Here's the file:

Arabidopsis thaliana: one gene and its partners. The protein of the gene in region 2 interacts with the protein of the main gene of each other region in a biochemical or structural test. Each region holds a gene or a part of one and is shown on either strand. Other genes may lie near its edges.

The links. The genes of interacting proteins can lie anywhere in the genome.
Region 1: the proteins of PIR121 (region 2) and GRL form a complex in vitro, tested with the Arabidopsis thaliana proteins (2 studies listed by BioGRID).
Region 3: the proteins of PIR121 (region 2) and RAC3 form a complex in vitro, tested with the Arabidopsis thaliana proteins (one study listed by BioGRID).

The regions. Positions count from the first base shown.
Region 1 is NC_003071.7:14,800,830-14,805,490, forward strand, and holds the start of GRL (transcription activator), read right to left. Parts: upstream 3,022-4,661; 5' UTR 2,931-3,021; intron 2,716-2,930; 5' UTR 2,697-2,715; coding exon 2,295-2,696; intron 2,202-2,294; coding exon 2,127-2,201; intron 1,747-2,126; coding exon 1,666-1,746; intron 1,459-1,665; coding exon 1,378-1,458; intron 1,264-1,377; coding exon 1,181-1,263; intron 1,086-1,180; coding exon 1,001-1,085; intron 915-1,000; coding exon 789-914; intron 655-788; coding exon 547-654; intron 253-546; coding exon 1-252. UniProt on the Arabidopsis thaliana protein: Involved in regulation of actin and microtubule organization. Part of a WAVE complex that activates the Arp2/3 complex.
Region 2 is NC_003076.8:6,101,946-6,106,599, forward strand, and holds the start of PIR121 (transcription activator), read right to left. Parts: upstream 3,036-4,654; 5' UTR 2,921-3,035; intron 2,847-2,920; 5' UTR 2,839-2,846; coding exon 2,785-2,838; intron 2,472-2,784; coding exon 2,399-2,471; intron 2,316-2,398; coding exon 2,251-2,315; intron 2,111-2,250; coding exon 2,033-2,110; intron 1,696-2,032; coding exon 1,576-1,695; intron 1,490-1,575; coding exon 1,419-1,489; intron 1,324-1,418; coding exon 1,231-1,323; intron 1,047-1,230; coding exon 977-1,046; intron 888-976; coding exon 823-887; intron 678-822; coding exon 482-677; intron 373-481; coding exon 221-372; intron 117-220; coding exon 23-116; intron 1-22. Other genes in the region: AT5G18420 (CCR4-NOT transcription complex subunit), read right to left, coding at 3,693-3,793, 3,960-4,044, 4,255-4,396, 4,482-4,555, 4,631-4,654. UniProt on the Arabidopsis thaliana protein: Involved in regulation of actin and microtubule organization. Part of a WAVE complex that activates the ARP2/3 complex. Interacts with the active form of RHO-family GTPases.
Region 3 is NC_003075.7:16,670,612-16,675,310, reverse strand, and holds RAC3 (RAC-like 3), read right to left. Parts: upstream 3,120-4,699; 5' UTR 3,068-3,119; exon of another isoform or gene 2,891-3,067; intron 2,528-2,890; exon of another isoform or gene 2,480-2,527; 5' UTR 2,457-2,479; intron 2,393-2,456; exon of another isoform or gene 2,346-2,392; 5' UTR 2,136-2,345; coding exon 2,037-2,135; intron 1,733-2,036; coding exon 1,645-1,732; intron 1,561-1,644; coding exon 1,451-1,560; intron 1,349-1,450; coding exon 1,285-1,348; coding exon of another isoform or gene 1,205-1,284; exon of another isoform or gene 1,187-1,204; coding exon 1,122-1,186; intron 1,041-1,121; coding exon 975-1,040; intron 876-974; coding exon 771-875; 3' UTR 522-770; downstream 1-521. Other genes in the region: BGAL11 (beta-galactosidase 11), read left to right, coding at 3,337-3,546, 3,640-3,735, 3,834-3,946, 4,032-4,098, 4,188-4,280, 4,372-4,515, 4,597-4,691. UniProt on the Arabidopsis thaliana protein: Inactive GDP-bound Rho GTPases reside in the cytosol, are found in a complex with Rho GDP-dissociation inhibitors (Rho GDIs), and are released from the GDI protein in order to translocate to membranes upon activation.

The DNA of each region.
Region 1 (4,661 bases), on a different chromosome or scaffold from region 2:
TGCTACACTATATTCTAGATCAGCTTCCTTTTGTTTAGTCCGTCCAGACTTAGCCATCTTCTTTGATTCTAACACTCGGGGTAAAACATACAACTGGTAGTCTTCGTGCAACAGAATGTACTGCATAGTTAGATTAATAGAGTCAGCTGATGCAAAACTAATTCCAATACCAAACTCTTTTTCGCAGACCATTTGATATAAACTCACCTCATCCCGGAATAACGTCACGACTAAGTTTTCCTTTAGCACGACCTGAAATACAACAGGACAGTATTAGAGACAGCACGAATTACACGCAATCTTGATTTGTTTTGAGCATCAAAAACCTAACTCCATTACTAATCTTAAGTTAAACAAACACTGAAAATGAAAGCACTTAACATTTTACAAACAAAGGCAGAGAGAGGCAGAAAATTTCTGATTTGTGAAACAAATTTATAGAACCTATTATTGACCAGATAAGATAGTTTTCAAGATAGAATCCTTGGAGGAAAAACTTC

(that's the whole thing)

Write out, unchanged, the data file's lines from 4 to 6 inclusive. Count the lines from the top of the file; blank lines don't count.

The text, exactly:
Region 3: the proteins of PIR121 (region 2) and RAC3 form a complex in vitro, tested with the Arabidopsis thaliana proteins (one study listed by BioGRID).

The regions. Positions count from the first base shown.
Region 1 is NC_003071.7:14,800,830-14,805,490, forward strand, and holds the start of GRL (transcription activator), read right to left. Parts: upstream 3,022-4,661; 5' UTR 2,931-3,021; intron 2,716-2,930; 5' UTR 2,697-2,715; coding exon 2,295-2,696; intron 2,202-2,294; coding exon 2,127-2,201; intron 1,747-2,126; coding exon 1,666-1,746; intron 1,459-1,665; coding exon 1,378-1,458; intron 1,264-1,377; coding exon 1,181-1,263; intron 1,086-1,180; coding exon 1,001-1,085; intron 915-1,000; coding exon 789-914; intron 655-788; coding exon 547-654; intron 253-546; coding exon 1-252. UniProt on the Arabidopsis thaliana protein: Involved in regulation of actin and microtubule organization. Part of a WAVE complex that activates the Arp2/3 complex.